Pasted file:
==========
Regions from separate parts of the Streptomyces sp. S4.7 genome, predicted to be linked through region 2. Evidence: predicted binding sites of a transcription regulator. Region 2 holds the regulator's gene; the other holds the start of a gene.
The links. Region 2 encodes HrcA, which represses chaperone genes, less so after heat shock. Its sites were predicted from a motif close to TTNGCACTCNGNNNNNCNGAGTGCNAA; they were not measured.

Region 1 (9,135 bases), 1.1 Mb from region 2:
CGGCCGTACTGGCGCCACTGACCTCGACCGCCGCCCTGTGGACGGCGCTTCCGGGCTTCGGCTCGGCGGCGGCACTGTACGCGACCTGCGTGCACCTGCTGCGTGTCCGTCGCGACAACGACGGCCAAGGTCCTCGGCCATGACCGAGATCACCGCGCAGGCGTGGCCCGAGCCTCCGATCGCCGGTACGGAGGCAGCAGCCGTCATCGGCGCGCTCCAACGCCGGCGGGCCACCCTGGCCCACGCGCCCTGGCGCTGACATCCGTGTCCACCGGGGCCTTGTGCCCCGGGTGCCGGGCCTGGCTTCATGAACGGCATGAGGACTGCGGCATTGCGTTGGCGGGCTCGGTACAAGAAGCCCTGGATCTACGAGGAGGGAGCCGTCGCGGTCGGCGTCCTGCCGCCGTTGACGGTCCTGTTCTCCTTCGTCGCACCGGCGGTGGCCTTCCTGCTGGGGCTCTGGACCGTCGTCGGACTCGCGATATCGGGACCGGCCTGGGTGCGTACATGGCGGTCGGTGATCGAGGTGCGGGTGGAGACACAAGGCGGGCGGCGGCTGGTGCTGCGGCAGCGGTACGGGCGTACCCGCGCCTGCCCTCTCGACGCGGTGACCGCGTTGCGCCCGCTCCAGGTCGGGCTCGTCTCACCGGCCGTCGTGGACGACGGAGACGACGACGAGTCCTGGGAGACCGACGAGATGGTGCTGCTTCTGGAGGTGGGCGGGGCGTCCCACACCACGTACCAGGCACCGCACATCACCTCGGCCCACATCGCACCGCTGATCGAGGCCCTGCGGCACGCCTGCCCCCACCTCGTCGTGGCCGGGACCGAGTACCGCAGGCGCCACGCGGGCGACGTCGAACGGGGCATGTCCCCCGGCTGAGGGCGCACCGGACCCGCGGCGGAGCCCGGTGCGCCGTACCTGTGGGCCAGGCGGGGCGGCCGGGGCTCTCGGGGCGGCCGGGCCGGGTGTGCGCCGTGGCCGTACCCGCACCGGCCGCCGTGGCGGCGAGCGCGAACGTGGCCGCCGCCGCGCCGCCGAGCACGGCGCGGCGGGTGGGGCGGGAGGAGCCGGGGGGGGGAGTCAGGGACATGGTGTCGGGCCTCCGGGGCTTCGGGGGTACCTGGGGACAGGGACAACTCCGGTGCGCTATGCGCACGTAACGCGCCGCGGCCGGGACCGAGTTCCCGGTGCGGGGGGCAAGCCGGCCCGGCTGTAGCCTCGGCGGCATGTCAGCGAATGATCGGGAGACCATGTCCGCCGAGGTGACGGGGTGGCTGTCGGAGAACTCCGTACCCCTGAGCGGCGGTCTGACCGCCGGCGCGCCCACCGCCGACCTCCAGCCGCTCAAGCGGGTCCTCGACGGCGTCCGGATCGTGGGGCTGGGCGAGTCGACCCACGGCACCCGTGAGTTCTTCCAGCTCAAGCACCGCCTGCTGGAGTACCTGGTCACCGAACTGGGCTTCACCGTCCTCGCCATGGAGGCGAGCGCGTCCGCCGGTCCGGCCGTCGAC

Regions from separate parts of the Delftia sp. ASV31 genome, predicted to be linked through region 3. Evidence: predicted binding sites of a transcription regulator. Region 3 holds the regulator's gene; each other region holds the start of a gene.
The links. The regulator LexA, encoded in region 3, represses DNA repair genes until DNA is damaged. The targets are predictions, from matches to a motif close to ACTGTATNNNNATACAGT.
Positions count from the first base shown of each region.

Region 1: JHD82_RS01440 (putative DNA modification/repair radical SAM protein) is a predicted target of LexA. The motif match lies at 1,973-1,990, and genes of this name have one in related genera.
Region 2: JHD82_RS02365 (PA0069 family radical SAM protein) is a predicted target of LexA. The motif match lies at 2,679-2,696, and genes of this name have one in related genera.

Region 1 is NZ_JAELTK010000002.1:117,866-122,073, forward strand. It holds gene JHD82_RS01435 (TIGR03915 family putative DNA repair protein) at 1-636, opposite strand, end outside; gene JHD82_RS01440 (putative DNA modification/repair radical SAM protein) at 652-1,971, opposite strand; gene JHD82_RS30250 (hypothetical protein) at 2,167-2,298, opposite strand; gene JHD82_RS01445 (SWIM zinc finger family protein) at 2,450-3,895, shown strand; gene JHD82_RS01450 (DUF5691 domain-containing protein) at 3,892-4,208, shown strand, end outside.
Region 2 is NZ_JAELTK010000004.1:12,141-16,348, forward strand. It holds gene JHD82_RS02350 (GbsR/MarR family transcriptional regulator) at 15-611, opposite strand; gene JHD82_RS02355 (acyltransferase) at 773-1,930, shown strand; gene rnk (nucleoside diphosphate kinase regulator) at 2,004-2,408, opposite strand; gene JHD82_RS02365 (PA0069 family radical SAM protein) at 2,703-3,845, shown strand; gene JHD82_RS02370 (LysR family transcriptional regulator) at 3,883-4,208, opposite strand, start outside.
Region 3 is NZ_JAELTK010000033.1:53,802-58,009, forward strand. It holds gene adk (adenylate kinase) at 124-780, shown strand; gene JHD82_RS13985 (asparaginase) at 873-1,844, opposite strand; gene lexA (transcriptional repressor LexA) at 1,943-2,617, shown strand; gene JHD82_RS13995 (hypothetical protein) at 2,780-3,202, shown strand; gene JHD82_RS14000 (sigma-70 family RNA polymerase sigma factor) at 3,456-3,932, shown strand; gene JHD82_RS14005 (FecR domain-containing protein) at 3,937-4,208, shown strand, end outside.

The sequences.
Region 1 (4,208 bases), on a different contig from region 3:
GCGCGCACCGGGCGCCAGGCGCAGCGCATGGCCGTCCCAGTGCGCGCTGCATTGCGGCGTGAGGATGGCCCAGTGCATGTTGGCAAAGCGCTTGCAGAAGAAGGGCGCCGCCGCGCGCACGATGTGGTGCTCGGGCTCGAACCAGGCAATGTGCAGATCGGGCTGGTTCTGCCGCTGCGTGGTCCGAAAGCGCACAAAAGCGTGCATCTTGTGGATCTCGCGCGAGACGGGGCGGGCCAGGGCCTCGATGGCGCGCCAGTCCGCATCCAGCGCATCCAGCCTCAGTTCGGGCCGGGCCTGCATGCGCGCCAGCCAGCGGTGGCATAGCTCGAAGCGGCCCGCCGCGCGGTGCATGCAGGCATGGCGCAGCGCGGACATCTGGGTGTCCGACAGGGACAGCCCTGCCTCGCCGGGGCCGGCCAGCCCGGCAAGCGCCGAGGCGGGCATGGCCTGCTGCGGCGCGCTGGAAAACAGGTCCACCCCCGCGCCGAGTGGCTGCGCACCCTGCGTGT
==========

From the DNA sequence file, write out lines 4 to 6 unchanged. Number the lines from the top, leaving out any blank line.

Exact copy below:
CGGCCGTACTGGCGCCACTGACCTCGACCGCCGCCCTGTGGACGGCGCTTCCGGGCTTCGGCTCGGCGGCGGCACTGTACGCGACCTGCGTGCACCTGCTGCGTGTCCGTCGCGACAACGACGGCCAAGGTCCTCGGCCATGACCGAGATCACCGCGCAGGCGTGGCCCGAGCCTCCGATCGCCGGTACGGAGGCAGCAGCCGTCATCGGCGCGCTCCAACGCCGGCGGGCCACCCTGGCCCACGCGCCCTGGCGCTGACATCCGTGTCCACCGGGGCCTTGTGCCCCGGGTGCCGGGCCTGGCTTCATGAACGGCATGAGGACTGCGGCATTGCGTTGGCGGGCTCGGTACAAGAAGCCCTGGATCTACGAGGAGGGAGCCGTCGCGGTCGGCGTCCTGCCGCCGTTGACGGTCCTGTTCTCCTTCGTCGCACCGGCGGTGGCCTTCCTGCTGGGGCTCTGGACCGTCGTCGGACTCGCGATATCGGGACCGGCCTGGGTGCGTACATGGCGGTCGGTGATCGAGGTGCGGGTGGAGACACAAGGCGGGCGGCGGCTGGTGCTGCGGCAGCGGTACGGGCGTACCCGCGCCTGCCCTCTCGACGCGGTGACCGCGTTGCGCCCGCTCCAGGTCGGGCTCGTCTCACCGGCCGTCGTGGACGACGGAGACGACGACGAGTCCTGGGAGACCGACGAGATGGTGCTGCTTCTGGAGGTGGGCGGGGCGTCCCACACCACGTACCAGGCACCGCACATCACCTCGGCCCACATCGCACCGCTGATCGAGGCCCTGCGGCACGCCTGCCCCCACCTCGTCGTGGCCGGGACCGAGTACCGCAGGCGCCACGCGGGCGACGTCGAACGGGGCATGTCCCCCGGCTGAGGGCGCACCGGACCCGCGGCGGAGCCCGGTGCGCCGTACCTGTGGGCCAGGCGGGGCGGCCGGGGCTCTCGGGGCGGCCGGGCCGGGTGTGCGCCGTGGCCGTACCCGCACCGGCCGCCGTGGCGGCGAGCGCGAACGTGGCCGCCGCCGCGCCGCCGAGCACGGCGCGGCGGGTGGGGCGGGAGGAGCCGGGGGGGGGAGTCAGGGACATGGTGTCGGGCCTCCGGGGCTTCGGGGGTACCTGGGGACAGGGACAACTCCGGTGCGCTATGCGCACGTAACGCGCCGCGGCCGGGACCGAGTTCCCGGTGCGGGGGGCAAGCCGGCCCGGCTGTAGCCTCGGCGGCATGTCAGCGAATGATCGGGAGACCATGTCCGCCGAGGTGACGGGGTGGCTGTCGGAGAACTCCGTACCCCTGAGCGGCGGTCTGACCGCCGGCGCGCCCACCGCCGACCTCCAGCCGCTCAAGCGGGTCCTCGACGGCGTCCGGATCGTGGGGCTGGGCGAGTCGACCCACGGCACCCGTGAGTTCTTCCAGCTCAAGCACCGCCTGCTGGAGTACCTGGTCACCGAACTGGGCTTCACCGTCCTCGCCATGGAGGCGAGCGCGTCCGCCGGTCCGGCCGTCGAC

Regions from separate parts of the Delftia sp. ASV31 genome, predicted to be linked through region 3. Evidence: predicted binding sites of a transcription regulator. Region 3 holds the regulator's gene; each other region holds the start of a gene.
The links. The regulator LexA, encoded in region 3, represses DNA repair genes until DNA is damaged. The targets are predictions, from matches to a motif close to ACTGTATNNNNATACAGT.